NAIT Questions and Answers forum

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10 years 9 months ago #466988 by Ruth
So NAIT Ltd gets traceability, but farmers who would gain value from following their animals do not.

Swaggie, ring the stock agent's company and ask for the details. They can tell you where any sold stock have gone on to.

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10 years 8 months ago #469400 by Puddleduck
Hi Guys,

I have 2 calves that have been NAIT tagged in the wrong ear before I got them, do I need to retag them?

Arg!

PD

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10 years 8 months ago #469402 by max2
happens at the yards quite regularly. I wouldn't think you need to worry.

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10 years 8 months ago #469403 by Ruth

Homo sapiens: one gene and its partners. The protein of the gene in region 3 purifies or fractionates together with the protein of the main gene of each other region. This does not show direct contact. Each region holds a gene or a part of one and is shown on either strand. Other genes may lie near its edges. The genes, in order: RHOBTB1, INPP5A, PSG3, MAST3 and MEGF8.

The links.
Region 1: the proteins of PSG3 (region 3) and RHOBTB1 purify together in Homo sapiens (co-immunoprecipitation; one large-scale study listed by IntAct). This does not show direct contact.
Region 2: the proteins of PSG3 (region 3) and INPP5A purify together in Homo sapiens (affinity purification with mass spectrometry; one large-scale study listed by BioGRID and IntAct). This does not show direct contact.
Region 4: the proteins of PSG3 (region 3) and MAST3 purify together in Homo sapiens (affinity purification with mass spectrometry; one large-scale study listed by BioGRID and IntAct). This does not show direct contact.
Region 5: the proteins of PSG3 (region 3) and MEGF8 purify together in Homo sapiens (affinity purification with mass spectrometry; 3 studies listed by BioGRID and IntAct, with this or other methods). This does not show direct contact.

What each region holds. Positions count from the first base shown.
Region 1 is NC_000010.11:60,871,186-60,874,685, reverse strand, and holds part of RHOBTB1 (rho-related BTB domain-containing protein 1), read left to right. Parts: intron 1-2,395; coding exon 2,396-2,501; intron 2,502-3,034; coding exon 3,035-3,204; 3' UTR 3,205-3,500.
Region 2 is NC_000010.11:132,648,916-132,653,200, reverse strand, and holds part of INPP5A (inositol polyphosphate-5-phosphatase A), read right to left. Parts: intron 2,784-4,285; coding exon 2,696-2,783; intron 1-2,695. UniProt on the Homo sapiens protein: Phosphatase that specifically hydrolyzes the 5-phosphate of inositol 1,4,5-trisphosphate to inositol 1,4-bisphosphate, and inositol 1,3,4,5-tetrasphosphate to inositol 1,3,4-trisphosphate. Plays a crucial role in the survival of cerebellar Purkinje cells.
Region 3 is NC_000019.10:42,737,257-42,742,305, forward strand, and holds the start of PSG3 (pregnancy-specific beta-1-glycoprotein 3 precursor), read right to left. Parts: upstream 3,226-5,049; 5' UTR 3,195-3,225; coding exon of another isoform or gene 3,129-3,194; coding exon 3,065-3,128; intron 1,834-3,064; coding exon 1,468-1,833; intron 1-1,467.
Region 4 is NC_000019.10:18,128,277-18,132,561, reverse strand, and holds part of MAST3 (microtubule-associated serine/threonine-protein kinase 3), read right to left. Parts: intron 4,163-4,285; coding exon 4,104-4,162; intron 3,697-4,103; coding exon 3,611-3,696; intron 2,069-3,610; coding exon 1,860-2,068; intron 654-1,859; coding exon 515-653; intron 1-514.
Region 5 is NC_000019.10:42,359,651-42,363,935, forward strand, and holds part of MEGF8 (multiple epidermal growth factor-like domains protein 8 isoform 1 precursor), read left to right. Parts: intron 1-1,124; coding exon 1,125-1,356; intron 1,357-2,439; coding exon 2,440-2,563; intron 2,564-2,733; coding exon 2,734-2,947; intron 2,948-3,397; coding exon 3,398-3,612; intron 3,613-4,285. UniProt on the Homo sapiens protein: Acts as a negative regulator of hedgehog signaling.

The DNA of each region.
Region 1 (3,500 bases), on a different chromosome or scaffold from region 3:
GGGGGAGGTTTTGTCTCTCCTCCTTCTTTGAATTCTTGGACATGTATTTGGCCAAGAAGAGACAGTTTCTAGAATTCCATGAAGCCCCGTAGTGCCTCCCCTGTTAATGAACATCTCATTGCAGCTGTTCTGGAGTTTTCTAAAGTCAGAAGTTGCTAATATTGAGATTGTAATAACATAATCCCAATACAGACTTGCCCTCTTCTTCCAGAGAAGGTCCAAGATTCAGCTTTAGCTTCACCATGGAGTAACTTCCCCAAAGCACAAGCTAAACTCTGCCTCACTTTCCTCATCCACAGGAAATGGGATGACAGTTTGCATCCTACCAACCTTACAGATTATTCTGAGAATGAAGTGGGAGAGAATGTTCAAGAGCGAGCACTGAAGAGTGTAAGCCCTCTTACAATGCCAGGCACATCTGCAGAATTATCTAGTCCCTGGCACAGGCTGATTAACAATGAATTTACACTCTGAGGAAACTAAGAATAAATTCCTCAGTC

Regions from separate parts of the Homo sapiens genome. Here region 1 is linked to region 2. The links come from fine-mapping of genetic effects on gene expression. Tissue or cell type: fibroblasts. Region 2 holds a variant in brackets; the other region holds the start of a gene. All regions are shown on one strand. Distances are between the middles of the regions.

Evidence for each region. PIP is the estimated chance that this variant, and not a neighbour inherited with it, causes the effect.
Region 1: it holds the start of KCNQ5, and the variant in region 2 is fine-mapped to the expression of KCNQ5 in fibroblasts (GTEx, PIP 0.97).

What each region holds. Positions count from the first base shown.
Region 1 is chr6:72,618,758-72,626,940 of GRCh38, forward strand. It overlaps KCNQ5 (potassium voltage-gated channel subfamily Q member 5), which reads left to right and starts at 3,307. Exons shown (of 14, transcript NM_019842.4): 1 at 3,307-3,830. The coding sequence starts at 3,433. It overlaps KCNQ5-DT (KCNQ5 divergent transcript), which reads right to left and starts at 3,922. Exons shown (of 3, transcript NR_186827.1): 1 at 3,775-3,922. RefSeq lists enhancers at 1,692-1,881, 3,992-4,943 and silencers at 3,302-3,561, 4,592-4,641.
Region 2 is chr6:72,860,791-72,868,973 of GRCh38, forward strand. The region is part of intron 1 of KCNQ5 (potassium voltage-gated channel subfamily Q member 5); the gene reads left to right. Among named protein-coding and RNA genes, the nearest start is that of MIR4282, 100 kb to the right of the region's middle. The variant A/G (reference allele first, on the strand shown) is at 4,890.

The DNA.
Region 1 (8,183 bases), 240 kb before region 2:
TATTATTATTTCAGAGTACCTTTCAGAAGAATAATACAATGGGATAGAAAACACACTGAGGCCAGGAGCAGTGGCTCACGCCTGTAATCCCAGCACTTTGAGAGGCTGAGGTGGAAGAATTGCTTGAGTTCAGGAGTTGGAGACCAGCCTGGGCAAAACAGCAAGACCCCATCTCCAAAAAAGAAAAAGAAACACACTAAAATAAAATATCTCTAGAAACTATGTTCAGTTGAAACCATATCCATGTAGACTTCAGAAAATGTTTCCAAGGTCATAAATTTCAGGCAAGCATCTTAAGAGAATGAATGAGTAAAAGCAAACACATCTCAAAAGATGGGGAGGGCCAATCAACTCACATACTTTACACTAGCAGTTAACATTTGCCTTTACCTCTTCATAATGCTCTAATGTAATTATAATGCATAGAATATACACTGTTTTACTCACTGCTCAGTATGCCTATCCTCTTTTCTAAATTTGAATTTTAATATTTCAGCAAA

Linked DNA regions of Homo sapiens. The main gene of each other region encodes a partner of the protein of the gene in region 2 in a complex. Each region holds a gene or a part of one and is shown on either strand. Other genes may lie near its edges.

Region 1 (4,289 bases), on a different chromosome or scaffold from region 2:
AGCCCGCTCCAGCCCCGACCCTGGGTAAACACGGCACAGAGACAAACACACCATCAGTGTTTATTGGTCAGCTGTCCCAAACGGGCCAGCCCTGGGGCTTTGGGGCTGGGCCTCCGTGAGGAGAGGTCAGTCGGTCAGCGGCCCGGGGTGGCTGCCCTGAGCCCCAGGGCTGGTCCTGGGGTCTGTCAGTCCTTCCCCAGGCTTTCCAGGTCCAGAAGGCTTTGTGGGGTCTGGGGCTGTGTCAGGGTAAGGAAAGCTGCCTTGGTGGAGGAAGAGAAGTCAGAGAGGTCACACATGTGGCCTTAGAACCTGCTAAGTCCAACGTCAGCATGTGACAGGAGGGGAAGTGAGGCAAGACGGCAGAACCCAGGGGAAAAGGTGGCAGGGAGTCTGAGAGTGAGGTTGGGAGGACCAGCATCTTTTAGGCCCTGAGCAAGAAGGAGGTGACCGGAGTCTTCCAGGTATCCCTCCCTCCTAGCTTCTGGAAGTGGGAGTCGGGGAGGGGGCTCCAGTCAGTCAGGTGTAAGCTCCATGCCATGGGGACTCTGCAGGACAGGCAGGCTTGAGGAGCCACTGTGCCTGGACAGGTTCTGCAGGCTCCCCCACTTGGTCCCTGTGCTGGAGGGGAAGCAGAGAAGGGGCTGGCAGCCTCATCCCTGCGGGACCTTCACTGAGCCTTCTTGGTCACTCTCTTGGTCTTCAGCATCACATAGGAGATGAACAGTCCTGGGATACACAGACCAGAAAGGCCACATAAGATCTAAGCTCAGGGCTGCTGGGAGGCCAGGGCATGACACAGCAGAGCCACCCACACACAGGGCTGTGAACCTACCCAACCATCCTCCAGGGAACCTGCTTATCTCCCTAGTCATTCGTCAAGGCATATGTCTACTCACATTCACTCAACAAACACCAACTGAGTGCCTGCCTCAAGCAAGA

No. After all that "the RIGHT ear is the RIGHT ear" advertising, NAIT went soft and seem to accept lefts as well.

However, it's preferable to tag the right ear because all of the animal handling facilities will be set up to read on that side, which was presumably the point of the early requirement. But you don't need to retag an animal with a NAIT tag, for as long as it retains it.

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10 years 8 months ago #469427 by katieb

Puddleduck;471895 wrote: Hi Guys,

I have 2 calves that have been NAIT tagged in the wrong ear before I got them, do I need to retag them?

Arg!

PD